A new survey, commissioned by ConSentry, highlights the threat to corporate networks from temporary workers, contractors and other guest users.
What comes across is a lack of awareness of how to deal with these "corporate ghosts" as the report calls them; the people, who, flit in and out of company buildings and LANs on a regular basis.
For example, 82 per cent of businesses questioned said they experienced moderate to high levels of non-permanent workers accessing the network. But, while 74 per cent of respondents claimed to have measures in place to prevent malware spreading; only 59 per cent were fully satisfied with their existing policy.
Even worse, one in four respondents admitted they had no specific controls in place for contractors, even though 41 per cent provided network access to temporary workers.
Finally, 94 per cent of respondents believed there was an increased need for ID-based control. The question is: why aren't they doing it?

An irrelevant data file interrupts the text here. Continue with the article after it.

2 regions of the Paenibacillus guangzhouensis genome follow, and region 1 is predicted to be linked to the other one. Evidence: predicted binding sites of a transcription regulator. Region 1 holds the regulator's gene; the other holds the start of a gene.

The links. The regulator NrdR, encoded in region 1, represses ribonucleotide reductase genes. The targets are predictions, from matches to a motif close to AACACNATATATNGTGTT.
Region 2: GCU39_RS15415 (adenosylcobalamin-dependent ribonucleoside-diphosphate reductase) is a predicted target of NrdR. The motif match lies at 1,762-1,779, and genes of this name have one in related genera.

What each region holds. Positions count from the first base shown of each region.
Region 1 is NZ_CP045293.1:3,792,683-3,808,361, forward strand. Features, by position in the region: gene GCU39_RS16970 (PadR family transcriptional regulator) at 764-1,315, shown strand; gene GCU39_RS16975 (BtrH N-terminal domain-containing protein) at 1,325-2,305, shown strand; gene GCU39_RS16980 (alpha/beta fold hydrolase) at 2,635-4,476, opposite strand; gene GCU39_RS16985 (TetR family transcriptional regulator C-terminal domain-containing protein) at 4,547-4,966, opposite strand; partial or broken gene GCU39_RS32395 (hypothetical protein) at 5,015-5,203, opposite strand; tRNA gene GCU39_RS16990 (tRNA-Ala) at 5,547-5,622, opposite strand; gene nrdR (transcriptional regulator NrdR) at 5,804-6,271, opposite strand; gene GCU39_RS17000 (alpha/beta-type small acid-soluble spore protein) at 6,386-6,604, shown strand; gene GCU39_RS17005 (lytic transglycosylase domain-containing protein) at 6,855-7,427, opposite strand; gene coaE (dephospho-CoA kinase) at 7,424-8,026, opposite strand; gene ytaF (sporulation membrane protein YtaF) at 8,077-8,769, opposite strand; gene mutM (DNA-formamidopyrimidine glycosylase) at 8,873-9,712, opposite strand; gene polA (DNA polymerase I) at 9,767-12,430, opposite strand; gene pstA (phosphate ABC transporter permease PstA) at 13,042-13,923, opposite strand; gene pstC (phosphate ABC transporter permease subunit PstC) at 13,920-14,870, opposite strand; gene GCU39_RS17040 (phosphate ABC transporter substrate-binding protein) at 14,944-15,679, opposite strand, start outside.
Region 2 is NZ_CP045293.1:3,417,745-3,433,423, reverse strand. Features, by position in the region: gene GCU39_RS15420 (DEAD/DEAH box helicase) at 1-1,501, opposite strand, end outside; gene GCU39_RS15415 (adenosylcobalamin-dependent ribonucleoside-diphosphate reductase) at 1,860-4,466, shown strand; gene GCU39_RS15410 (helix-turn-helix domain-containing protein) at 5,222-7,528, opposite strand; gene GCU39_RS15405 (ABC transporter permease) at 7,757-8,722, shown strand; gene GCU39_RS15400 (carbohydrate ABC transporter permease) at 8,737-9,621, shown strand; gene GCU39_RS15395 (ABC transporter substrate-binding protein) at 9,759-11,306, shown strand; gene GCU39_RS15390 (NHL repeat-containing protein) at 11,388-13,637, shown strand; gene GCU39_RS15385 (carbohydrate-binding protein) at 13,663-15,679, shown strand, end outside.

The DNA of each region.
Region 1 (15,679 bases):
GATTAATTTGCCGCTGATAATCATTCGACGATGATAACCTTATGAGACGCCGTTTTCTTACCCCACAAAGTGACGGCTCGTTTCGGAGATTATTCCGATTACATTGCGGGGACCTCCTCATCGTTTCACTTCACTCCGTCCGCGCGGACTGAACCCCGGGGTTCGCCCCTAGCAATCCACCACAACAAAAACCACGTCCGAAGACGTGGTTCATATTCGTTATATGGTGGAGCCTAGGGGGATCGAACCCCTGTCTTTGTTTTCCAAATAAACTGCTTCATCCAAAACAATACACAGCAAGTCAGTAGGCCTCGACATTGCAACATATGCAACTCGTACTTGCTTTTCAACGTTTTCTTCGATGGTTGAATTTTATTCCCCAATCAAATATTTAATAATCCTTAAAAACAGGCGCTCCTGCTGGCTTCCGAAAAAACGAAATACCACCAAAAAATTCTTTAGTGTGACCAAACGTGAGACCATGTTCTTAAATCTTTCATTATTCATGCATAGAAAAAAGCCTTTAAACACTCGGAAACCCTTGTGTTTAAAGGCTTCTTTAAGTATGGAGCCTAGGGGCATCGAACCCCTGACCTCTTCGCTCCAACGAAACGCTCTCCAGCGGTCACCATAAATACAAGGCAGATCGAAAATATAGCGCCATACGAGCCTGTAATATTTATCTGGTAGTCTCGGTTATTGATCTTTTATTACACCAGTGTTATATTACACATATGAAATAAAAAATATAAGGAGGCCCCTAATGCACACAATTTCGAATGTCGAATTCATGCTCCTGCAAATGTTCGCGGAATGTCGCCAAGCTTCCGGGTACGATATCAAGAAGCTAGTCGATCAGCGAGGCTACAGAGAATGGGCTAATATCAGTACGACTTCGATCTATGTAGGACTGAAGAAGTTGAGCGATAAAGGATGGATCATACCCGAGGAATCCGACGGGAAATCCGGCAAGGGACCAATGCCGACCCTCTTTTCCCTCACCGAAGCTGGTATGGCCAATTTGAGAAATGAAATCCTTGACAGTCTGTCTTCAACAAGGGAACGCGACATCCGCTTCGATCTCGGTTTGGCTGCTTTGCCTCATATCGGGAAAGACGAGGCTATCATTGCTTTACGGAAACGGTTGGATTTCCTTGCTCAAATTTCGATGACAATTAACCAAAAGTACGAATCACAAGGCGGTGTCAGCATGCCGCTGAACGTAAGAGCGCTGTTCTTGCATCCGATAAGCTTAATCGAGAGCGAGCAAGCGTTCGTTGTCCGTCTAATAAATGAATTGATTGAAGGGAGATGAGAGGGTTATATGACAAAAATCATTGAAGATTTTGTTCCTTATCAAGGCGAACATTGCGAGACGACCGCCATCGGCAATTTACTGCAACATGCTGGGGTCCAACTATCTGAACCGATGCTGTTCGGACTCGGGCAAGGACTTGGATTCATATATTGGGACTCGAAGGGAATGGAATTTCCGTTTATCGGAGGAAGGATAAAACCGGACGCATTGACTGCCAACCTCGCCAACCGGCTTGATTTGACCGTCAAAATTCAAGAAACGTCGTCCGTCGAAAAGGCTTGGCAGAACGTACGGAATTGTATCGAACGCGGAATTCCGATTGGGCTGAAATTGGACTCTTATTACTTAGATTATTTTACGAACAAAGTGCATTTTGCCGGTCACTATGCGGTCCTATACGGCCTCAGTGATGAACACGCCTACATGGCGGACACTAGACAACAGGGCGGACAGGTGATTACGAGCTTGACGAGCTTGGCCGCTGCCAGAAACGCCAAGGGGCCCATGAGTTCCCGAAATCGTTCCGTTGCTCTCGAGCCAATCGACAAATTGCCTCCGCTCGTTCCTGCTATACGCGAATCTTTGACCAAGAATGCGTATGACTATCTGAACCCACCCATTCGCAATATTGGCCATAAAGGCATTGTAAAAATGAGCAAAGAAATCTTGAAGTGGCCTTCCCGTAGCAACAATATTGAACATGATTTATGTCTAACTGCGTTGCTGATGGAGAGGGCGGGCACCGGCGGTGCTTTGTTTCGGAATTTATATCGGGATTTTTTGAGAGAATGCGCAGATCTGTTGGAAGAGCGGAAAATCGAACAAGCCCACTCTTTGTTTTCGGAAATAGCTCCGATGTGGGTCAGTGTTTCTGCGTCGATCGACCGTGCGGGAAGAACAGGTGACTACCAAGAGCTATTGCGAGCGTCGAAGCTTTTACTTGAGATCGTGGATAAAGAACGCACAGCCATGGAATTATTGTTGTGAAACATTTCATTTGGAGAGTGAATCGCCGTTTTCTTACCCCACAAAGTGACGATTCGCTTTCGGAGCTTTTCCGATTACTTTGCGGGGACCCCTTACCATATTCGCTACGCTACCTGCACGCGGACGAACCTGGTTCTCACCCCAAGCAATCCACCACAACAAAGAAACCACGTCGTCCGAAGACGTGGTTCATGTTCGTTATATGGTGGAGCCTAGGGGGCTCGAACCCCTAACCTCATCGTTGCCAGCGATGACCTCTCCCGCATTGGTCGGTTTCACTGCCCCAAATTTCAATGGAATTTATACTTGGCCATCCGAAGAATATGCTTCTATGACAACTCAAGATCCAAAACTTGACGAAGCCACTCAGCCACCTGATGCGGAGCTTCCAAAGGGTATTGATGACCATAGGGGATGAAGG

According to the survey, the answer lies in a lack of resources and the lag between implementation of security policies and fast-changing trends in work practice.
This is no excuse. The practice of contract and temporary working has been growing for years, and relevant access management policies should have been factored in. It seems that organisations have failed to grasp the sheer level of ghost working that characterises the UK's much-vaunted flexible workforce.
As the report makes clear, the temp worker is not a threat per se, but their behaviour and situation make them more vulnerable to malware and inadvertent security breaches.
A permanent employee is more likely to be loyal to their employer and take responsibility for security. A contractor is unlikely to develop such affinities. As well as keeping up with the numbers, CISOs need to get wise to the phantoms in their midst.